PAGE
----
Apache County District II, Navajo Nation Zoo partner to fix road


WINDOW ROCK, Ariz. - Thousands of school children who visit the Navajo Nation Zoo annually will finally have a much smoother ride to the zoo, thanks to a partnership between Apache County District II and The Navajo Nation Zoo to improve its road.

Visitation to the zoo is increasing each year, and zoo officials have calculated more than 42,000 visitors annually. Of those numbers, 4,000 local Navajo school children visit annually. The zoo has been gaining more interest from national and international travelers.

The zoo was established in the 1970s to provide quality exhibition of local native plants and animals, and to foster an understanding of the local environment on the Navajo Nation. The zoo only houses injured and orphaned animals of local species, and it offers free admission to all its visitors.

Tom M. White, Jr., Apache County District II supervisor, explained he and his crew stepped in to offer their help mainly because of the high-volume of school children visiting the zoo, which is located within his county district on the Navajo Nation.

White serves as county supervisor for Apache County District II in northeastern Arizona. He is currently serving his fifth four-year term and is the vice chairman of the board. He was first elected in 1997. The board of supervisors is the governing body of the county, and they are represented by three supervisors for three districts.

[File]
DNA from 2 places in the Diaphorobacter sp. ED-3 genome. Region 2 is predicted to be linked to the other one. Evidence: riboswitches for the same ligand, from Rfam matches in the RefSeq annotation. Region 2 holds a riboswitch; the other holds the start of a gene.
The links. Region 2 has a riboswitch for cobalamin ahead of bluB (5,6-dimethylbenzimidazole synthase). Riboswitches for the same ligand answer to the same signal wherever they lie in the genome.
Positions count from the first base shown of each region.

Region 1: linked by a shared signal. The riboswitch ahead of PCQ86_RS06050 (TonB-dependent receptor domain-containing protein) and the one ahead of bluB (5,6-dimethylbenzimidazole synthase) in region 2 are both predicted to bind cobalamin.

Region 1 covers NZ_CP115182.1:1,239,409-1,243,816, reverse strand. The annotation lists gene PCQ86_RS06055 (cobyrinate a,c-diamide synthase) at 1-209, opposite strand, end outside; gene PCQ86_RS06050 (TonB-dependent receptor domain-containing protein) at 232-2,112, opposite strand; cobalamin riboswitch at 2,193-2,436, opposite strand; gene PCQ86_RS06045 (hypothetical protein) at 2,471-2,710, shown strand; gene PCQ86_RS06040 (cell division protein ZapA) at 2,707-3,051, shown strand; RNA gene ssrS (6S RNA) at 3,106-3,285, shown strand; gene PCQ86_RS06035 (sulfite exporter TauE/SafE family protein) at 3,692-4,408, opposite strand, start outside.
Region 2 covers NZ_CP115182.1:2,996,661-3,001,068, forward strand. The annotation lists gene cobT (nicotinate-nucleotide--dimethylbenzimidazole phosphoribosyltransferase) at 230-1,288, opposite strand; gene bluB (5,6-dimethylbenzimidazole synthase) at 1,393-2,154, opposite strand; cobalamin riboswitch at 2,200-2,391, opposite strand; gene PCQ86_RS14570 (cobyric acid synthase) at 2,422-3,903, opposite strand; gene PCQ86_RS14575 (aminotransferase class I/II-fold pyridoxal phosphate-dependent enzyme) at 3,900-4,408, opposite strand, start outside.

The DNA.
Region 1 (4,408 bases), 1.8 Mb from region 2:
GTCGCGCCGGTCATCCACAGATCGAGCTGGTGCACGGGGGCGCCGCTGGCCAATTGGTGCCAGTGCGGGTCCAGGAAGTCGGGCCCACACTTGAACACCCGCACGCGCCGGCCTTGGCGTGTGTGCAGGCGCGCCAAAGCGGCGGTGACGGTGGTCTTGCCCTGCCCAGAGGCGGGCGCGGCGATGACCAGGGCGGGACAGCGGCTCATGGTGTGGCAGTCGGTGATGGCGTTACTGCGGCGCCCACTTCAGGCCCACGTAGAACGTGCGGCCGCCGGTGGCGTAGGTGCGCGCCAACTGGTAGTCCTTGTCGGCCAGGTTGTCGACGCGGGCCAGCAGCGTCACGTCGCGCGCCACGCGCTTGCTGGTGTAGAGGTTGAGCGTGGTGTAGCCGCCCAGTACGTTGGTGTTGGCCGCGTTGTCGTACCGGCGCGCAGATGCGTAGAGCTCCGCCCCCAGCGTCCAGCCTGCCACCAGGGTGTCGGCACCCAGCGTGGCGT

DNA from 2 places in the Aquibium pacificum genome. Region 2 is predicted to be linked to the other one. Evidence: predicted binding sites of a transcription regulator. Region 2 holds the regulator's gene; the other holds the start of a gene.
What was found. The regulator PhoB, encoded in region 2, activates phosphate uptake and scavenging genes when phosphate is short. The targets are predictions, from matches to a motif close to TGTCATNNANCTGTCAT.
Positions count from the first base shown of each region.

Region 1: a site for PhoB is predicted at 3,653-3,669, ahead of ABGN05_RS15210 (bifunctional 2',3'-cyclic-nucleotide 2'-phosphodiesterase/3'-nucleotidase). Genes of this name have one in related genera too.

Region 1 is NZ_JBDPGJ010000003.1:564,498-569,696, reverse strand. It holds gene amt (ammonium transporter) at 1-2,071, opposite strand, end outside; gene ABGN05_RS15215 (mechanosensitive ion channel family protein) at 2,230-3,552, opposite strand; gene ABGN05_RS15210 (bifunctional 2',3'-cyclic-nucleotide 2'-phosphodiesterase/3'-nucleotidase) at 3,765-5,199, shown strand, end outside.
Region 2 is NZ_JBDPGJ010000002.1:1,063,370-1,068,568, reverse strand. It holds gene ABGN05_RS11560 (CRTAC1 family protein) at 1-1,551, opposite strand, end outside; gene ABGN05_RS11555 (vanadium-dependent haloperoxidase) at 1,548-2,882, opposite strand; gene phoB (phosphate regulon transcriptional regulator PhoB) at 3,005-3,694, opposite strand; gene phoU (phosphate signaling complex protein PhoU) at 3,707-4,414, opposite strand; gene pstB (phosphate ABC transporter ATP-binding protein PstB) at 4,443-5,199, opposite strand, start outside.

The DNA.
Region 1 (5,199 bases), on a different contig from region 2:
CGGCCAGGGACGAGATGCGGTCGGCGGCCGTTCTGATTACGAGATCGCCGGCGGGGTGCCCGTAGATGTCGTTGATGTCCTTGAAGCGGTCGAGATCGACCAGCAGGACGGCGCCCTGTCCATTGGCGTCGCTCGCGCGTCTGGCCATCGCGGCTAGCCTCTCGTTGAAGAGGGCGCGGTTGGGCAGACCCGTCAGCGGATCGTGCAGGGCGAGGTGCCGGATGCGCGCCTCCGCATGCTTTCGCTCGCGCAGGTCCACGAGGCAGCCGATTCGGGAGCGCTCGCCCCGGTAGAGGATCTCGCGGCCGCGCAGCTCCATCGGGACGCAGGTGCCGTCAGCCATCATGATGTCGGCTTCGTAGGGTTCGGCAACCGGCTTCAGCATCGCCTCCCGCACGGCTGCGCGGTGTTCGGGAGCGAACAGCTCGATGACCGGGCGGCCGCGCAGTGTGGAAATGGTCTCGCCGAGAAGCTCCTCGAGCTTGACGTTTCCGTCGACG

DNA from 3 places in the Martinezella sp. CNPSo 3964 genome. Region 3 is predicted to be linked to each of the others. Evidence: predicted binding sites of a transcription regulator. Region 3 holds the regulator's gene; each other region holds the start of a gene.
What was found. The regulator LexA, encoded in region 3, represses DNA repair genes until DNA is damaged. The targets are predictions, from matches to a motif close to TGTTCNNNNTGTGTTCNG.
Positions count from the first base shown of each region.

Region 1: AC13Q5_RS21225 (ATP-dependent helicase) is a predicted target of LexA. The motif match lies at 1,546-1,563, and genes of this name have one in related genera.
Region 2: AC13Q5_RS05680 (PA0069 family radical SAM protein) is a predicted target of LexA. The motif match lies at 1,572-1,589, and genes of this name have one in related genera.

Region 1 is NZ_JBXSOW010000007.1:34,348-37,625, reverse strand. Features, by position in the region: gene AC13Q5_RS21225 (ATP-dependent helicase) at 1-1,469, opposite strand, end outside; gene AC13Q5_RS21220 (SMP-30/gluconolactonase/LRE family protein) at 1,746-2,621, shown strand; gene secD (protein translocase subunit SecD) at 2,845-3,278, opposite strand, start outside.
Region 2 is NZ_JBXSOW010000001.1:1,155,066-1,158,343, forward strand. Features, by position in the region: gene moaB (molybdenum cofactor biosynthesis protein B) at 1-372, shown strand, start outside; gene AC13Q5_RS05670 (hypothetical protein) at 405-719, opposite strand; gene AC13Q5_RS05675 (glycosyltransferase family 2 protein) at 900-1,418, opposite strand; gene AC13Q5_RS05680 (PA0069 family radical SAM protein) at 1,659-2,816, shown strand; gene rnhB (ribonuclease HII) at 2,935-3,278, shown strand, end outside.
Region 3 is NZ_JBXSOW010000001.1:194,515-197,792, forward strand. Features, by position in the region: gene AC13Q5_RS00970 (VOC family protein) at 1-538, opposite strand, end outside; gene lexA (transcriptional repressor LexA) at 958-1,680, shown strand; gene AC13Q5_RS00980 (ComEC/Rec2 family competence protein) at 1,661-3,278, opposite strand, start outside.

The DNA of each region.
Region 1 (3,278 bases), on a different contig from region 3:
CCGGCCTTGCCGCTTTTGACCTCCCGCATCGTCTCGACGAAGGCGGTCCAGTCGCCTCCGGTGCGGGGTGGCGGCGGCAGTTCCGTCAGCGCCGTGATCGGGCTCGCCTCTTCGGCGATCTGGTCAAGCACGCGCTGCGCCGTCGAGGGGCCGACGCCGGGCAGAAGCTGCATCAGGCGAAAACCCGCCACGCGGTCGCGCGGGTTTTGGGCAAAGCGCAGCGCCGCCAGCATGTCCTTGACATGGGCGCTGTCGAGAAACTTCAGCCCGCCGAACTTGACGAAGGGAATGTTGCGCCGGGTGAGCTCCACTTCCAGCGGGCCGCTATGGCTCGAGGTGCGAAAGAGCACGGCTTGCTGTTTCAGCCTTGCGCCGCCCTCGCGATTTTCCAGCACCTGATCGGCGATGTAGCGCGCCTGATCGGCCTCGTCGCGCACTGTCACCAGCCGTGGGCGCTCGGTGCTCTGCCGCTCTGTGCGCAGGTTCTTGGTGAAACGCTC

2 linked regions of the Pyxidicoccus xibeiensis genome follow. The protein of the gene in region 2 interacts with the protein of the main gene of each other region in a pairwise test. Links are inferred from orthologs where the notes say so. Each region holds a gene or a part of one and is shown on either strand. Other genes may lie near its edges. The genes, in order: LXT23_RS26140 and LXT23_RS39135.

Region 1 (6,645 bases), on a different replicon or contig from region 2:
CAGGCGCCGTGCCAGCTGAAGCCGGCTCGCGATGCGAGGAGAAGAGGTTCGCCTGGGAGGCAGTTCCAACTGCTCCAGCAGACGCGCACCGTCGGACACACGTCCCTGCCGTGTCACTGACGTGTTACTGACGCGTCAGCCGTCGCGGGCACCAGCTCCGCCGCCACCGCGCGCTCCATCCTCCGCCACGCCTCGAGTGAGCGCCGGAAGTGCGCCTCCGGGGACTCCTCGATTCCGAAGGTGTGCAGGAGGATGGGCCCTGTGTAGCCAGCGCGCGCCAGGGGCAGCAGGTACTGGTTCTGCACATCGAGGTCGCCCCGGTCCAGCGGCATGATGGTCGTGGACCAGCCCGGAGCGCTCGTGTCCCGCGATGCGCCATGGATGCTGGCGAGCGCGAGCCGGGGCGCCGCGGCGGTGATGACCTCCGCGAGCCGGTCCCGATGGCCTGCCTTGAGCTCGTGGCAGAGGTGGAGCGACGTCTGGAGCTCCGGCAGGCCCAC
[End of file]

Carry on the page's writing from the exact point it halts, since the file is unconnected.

“We want to be sure that school field trips arrive safely and have an awesome educational experience at the Zoo,” White said. “This type of project is a perfect fit [for us]. We recently celebrated a major milestone by upgrading 200 miles of unimproved dirt roads in the public works project.”

David Mikesic, a zoologist at the Navajo Zoo, appreciates the county helping to improve their entryway.

“This project will provide visitors of the Navajo Nation Zoo, and especially large school buses, with a safe road to visit the zoo in Window Rock,” Mikesic said. “Many of our recent visitors have observed a difficult road to navigate when it rains or snows, and we’ve even had potential visitors turn around because of the awful road conditions.”

Mikesic explained the zoo has struggled for many years to maintain its road and parking lot. He said the Navajo Division of Transportation provided the materials and labor nearly a decade ago, but the roads have since deteriorated from everyday use and from weather conditions.